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New hand-held device uses lasers, sound waves for deeper melanoma imaging

August 6, 2014 11:55 am | by EurekAlert! | News | Comments

A new hand-held device that uses lasers and sound waves may change the way doctors treat and diagnose melanoma, according to a team of researchers from Washington University in St. Louis. The instrument, described in a paper published today in The Optical Society's (OSA) journal Optics Letters, is the first that can be used directly on a patient and accurately measure how deep a melanoma tumor extends into the skin....

Older adults have morning brains!

August 6, 2014 11:51 am | by EurekAlert! | News | Comments

Older adults who are tested at their optimal time of day (the morning), not only perform better on demanding cognitive tasks but also activate the same brain networks responsible for paying attention and suppressing distraction as younger adults, according to Canadian researchers....

Boomers building muscle at the gym -- without passion

August 6, 2014 11:45 am | by EurekAlert! | News | Comments

As the first generation to embrace exercise, baby boomers continue going to the gym, yet more out of necessity than for the challenge and enjoyment of physical activity. In a study recently published in the International Journal of Wellbeing, James Gavin, a professor in Concordia's Department of Applied Human Sciences, investigates our motivations for exercise, from looking good to having fun....

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Speedier diagnosis of diseases such as cancer likely thanks to new DNA analysis technique

August 6, 2014 9:50 am | by EurekAlert! | News | Comments

Researchers from McGill University and the Génome Québec Innovation Centre have achieved a technical breakthrough that should result in speedier diagnosis of cancer and various pre-natal conditions. The key discovery, which is described online this week in the Proceedings of the National Academy of Sciences (PNAS), lies in a new tool developed by Professors Sabrina Leslie and Walter Reisner of McGill's Physics Department....

Researchers boost insect aggression by altering brain metabolism

August 6, 2014 9:35 am | by EurekAlert! | News | Comments

Scientists report they can crank up insect aggression simply by interfering with a basic metabolic pathway in the insect brain. Their study, of fruit flies and honey bees, shows a direct, causal link between brain metabolism (how the brain generates the energy it needs to function) and aggression....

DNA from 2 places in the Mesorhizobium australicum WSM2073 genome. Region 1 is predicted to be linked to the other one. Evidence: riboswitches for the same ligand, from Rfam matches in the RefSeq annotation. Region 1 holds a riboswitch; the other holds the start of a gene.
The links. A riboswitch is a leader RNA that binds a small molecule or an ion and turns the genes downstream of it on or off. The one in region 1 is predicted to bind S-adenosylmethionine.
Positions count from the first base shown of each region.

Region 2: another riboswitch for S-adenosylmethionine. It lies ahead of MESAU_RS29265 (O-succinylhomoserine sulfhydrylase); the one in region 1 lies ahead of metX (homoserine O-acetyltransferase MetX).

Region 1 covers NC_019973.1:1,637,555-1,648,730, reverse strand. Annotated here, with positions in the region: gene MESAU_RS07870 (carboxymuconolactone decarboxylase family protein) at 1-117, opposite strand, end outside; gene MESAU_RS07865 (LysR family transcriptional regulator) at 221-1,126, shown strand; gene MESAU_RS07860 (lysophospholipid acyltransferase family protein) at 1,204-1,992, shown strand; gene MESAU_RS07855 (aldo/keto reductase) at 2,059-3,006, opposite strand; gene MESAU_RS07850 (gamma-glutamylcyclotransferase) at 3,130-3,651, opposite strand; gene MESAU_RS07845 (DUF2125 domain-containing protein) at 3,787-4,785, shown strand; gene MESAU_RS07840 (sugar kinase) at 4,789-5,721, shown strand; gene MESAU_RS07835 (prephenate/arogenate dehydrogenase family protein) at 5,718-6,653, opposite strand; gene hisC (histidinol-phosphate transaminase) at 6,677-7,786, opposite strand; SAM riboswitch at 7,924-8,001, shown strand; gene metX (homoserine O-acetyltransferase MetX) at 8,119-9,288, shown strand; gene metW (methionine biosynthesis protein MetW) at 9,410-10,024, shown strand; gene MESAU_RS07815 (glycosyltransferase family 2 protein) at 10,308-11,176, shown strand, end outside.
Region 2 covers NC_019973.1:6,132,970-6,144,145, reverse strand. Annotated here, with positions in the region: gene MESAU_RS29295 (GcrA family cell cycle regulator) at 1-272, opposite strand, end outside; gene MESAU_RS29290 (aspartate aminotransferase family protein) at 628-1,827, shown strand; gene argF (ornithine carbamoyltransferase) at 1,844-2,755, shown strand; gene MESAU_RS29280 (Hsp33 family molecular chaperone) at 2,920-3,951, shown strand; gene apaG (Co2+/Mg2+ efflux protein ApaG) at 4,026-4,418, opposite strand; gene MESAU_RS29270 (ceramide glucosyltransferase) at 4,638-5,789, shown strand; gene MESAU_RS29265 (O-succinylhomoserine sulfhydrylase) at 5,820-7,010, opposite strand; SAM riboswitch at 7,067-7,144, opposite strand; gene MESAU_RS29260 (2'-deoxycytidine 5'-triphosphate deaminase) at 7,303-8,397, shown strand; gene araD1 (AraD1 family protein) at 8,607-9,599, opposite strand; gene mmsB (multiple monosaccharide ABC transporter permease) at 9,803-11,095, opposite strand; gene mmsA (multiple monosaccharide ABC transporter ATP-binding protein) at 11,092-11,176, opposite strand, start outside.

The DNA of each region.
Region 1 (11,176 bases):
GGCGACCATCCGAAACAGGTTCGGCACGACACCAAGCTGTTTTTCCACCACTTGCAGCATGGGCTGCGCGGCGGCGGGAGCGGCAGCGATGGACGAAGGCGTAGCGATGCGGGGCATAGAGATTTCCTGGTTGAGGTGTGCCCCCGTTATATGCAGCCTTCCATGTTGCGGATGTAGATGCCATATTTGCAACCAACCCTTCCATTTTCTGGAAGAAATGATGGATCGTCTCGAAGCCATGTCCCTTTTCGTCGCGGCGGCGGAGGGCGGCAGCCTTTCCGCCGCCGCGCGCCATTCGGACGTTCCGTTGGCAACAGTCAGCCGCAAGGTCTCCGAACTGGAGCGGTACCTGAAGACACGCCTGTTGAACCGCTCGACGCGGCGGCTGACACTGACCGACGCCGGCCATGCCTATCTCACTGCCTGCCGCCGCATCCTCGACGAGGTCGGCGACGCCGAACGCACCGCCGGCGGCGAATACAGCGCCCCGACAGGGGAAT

Study: Many cancer survivors smoke years after diagnosis

August 6, 2014 9:31 am | by EurekAlert! | News | Comments

Nearly one in ten cancer survivors reports smoking many years after a diagnosis, according to a new study by American Cancer Society researchers. Further, among ten cancer sites included in the analysis, the highest rates of smoking were in bladder and lung cancers, two sites strongly associated with smoking. The study appears early online in Cancer Epidemiology, Biomarkers & Prevention....

Butterflies could hold key to probes that repair genes

August 6, 2014 9:17 am | by EurekAlert! | News | Comments

New discoveries about how butterflies feed could help engineers develop tiny probes that siphon liquid out of single cells for a wide range of medical tests and treatments, according to Clemson University researchers. The National Science Foundation recently awarded the project $696,514. It was the foundation's third grant to the project, bringing the total since 2009 to more than $3 million....

Biology made simpler with clear tissues

August 6, 2014 8:53 am | by EurekAlert! | News | Comments

In general, our knowledge of biology—and much of science in general—is limited by our ability to actually see things. Researchers who study developmental problems and disease, in particular, are often limited by their inability to look inside an organism to figure out exactly what went wrong and when....

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A breath reveals a hidden image in anti-counterfeit drug labels

August 6, 2014 8:48 am | by EurekAlert! | News | Comments

An outline of Marilyn Monroe's iconic face appeared on the clear, plastic film when a researcher fogs it with her breath. Terry Shyu, a doctoral student in chemical engineering at the University of Michigan, was demonstrating a new high-tech label for fighting drug counterfeiting. While the researchers don't envision movie stars on medicine bottles, but they used Monroe's image to prove their concept....

Healthy diet set early in life

August 6, 2014 8:44 am | by EurekAlert! | News | Comments

Promoting a healthy diet from infancy is important to prevent childhood obesity and the onset of chronic disease. This is the finding from a study published in the latest issue of Australian and New Zealand Journal of Public Health.  Led by Rebecca Byrne from QUT, the study described quantity and diversity of food and drinks consumed by children aged 12-16 months....

Crime Victims' Institute tracks the state of stalking in Texas

August 6, 2014 8:40 am | by EurekAlert! | News | Comments

According to a 2010 survey by the Center for Disease Control and Prevention (CDC), an estimated 1.4 million women in Texas experience stalking during their lifetimes. Despite recent laws adopted in the state to protect stalking victims, little information is available about the crime or policies and procedures to aid the criminal justice system, according to a report from the Crime Victims' Institute (CVI)....

Will medical devices and all-laser manufacturing advancements enable the age of longevity?

August 6, 2014 7:57 am | by Stefan Zschiegner, Raydiance | Blogs | Comments

Perhaps the only advances in medical technology which excite more than today’s minimally invasive devices and procedures are the ones that will come to market over the next several decades. Medical futurists speak with credibility about the prospect of human beings born today living 150 years....